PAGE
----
Maya and the Rising Dark by Rena Barron
Twelve-year-old Maya is the only one in her South Side Chicago neighborhood who witnesses weird occurrences like werehyenas stalking the streets at night and a scary man made of shadows plaguing her dreams. Her friends try to find an explanation—perhaps a ghost uprising or a lunchroom experiment gone awry. But to Maya, it sounds like something from one of Papa’s stories or her favorite comics.
When Papa goes missing, Maya is thrust into a world both strange and familiar as she uncovers the truth. Her father is the guardian of the veil between our world and the Dark—where an army led by the Lord of Shadows, the man from Maya’s nightmares, awaits. Maya herself is a godling, half orisha and half human, and her neighborhood is a safe haven. But now that the veil is failing, the Lord of Shadows is determined to destroy the human world and it’s up to Maya to stop him. She just hopes she can do it in time to attend Comic-Con before summer’s over.
Maya and the Rising Dark is a Middle Grade fantasy novel based on West African mythology in the same vein as the Rick Riordan Presents imprint. It’s fun, upbeat, and easy to read.
Like many of the RRP books, this story brings ancient myths into the modern world. In this case, South Side Chicago. Chicago is almost a character itself in the novel. Maya’s love for her neighborhood brings out the most vivid imagery and descriptions in the entire novel. That the most powerful Orishas in the universe would be living in Chicago just … makes sense when the city is seen through Maya’s eyes. Where else would they want to be?
However, this book is much more accessible to the younger readers than the RRP imprint. It is much shorter, the chapters are less dense, it doesn’t have such a slow start, and the plot moves quickly throughout. Percy Jackson always seemed to hover in the awkward space between Middle Grade and Young Adult, but Maya is a book that could be enjoyed easily by younger kids. I would suggest the target audience is probably fourth grade, or 10 years old.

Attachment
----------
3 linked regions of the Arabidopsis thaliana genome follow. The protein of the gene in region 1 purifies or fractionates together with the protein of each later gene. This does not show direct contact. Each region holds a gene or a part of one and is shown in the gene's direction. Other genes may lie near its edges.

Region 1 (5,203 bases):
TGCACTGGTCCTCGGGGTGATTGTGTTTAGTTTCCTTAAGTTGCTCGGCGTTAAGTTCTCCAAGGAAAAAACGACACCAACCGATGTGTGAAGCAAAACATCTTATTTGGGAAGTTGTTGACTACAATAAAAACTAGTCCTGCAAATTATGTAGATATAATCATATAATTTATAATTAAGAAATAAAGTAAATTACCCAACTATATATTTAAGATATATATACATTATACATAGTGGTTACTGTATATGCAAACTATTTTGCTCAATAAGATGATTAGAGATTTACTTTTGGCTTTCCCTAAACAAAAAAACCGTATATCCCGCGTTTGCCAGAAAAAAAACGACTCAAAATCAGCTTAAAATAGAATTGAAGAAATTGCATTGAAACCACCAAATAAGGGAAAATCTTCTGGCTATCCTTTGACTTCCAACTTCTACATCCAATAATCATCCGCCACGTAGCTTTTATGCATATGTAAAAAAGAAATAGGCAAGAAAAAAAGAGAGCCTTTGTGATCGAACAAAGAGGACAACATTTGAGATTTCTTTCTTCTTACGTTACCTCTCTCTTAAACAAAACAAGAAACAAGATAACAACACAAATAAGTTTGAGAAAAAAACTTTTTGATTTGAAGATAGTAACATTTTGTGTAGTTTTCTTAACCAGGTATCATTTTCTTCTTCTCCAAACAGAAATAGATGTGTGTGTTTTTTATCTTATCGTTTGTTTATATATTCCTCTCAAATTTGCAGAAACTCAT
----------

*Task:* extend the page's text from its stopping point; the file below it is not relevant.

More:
The easy friendships between unique characters was a joy to read. Maya’s friends are delightfully quirky, one obsessed with ghosts, the other with science. Maya is super into comics. It was wonderful to read about nerdy kids who don’t come across as nerds. If that makes sense.
Another big strength of this book is the nuance with which violence is approached. Unlike in most fantasy adventures, bad guys are knocked down, not killed. Deaths of the past have left scars on characters, and Maya witnesses herself how scarring the death of an enemy can be. Honestly, Maya doesn’t even see them as “bad guys”. She wonders, how many of the Darkbringers even know what is happening. How many of them don’t want a war? As she goes through their world she realizes, most of them are just regular people, like me, not warriors.
That being said, this book doesn’t have the effortless feeling of the best of the MG fantasy genre. Some details and plot points felt rushed or forced. A McGuffin could perhaps have given the plot a clearer feeling of direction. The mythology wasn’t as fleshed out as I was hoping for, with the text mostly focusing on action sequences. That’s not to say this is a bad book, but it’s also not at outstanding as similar books on the market.
Overall, this was a fun book, and I would definitely recommend it for fans of mythology tales. Its PG action-sequences and easier writing might make it a nice introduction to younger kids who aren’t ready for some of the more hefty books in the genre yet, and its unique mythology and exciting pace makes it an enjoyable read.